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  • Susan Low

What are cookbooks for?

Review: The Gaza Kitchen

What are cookbooks for?

There’s the obvious: they show you how to cook recipes. The more interesting ones give you a glimpse into a different time, like an edible time capsule.

Some introduce you to a new place, or a different culture; good ones draw you into a sense of kinship or intimacy with the writer. And once in a while you come across a cookbook that is truly affecting.

The Gaza Kitchen is one such book (for me, at least). Written by US-based social activist Laila El-Haddad, born in Kuwait to Palestinian parents from Gaza; and writer, researcher, activist and translator Maggie Schmitt, the first edition was published by Just World Publishing in 2012, partly funded by a Kickstarter campaign.

I was lucky enough to be invited by Yotam Ottolenghi, a supporter of The Gaza Kitchen project, to a talk in London by the two writers for the launch of the second edition, and I was struck by the stories they told about the people they met, and the difficulties of life in Gaza.

On June 15, Just World Publications is launching the expanded and updated third edition of the book with a webinar with the authors during which they “will review what's happened in Gaza and what’s happened in Palestinian cuisine since their groundbreaking first edition came out in 2012.” You can register for the event here – and I highly recommend it.

Palestine, and Gaza in particular, is associated with privation and want, yet the book portrays the society’s resilience and pride. The authors spoke to home cooks, farmers, fishers and food producers, and they don’t shy away from the way that politics dominates life in Gaza, in and out of the kitchen. The recipes are a mix of traditional Gazan specialities and dishes from other parts of historic Palestine (the influx of Palestinian refugees in 1948 trebled Gaza’s population practically overnight).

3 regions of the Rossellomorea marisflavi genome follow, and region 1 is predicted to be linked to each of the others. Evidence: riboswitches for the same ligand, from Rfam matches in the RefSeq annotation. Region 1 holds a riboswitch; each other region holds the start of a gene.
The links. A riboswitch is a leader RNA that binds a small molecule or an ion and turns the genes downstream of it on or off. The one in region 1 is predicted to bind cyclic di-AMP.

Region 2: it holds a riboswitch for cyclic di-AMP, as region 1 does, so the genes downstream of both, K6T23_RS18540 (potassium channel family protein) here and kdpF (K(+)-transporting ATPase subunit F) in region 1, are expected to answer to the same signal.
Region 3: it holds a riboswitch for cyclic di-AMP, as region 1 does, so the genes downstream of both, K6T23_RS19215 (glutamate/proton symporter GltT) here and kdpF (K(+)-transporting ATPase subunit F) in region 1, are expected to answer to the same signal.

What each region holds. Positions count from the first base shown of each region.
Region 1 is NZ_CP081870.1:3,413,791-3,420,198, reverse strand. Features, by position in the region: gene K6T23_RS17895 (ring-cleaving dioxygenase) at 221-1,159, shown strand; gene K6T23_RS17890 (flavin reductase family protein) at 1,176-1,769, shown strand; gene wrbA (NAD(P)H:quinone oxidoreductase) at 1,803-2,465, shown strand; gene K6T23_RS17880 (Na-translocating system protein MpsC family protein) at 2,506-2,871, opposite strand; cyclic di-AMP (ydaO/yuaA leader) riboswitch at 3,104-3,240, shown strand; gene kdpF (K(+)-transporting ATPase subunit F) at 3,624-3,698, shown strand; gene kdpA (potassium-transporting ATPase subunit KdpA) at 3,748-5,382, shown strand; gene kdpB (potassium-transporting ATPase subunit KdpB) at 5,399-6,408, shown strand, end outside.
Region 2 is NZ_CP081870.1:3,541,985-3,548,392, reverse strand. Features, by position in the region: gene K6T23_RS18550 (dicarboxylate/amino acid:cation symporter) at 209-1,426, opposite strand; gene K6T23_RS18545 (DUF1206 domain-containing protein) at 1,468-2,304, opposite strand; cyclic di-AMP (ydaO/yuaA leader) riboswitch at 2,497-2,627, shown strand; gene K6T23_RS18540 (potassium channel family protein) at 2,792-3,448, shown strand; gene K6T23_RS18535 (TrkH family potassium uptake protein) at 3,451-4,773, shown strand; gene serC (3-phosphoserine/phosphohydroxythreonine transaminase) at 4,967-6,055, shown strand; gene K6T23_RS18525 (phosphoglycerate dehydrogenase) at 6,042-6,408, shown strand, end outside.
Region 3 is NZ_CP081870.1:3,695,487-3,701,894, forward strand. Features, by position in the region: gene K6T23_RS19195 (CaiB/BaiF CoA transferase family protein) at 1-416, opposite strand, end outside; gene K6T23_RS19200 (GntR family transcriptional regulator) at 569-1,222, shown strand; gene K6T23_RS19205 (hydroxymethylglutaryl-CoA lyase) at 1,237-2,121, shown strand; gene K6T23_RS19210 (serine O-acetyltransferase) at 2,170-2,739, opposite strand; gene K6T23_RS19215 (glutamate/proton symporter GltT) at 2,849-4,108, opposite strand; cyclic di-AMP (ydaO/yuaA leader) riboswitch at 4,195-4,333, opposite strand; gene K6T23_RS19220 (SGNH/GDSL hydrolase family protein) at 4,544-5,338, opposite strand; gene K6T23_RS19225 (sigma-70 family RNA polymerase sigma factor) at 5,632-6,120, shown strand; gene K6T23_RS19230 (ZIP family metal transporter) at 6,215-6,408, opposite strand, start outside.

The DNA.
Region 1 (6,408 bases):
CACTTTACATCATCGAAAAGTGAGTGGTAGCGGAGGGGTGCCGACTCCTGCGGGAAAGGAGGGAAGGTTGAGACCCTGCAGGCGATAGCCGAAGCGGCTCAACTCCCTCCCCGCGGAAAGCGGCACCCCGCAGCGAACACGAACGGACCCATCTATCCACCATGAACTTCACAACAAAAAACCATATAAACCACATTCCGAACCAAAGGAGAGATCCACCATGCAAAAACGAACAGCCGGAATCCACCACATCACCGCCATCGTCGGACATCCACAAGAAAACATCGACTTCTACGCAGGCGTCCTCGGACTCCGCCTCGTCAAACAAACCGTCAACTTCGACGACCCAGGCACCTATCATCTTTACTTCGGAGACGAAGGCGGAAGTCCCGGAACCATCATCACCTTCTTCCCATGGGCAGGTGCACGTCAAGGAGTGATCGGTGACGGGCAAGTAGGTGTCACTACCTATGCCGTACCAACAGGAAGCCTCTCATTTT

“Cuisine always lies somewhere at the intersection of geography, history and economy,” the authors write. “What makes it such a compelling subject is that it serves as a cultural record of daily life for ordinary people, traces a history made palpable in something as evocative and delicious as a plate of food.”

The recipes are indeed delicious and evocative, and there is so much to be learned from this book about what makes Gazan food Gazan. There is also much to be learned in what makes humans human, and about how food can feed resilience, as well as hunger.

This is one book I wouldn’t part with.

(All the recipes, text and photographs from the new edition of The Gaza Kitchen will be available in full on on 15 June.)

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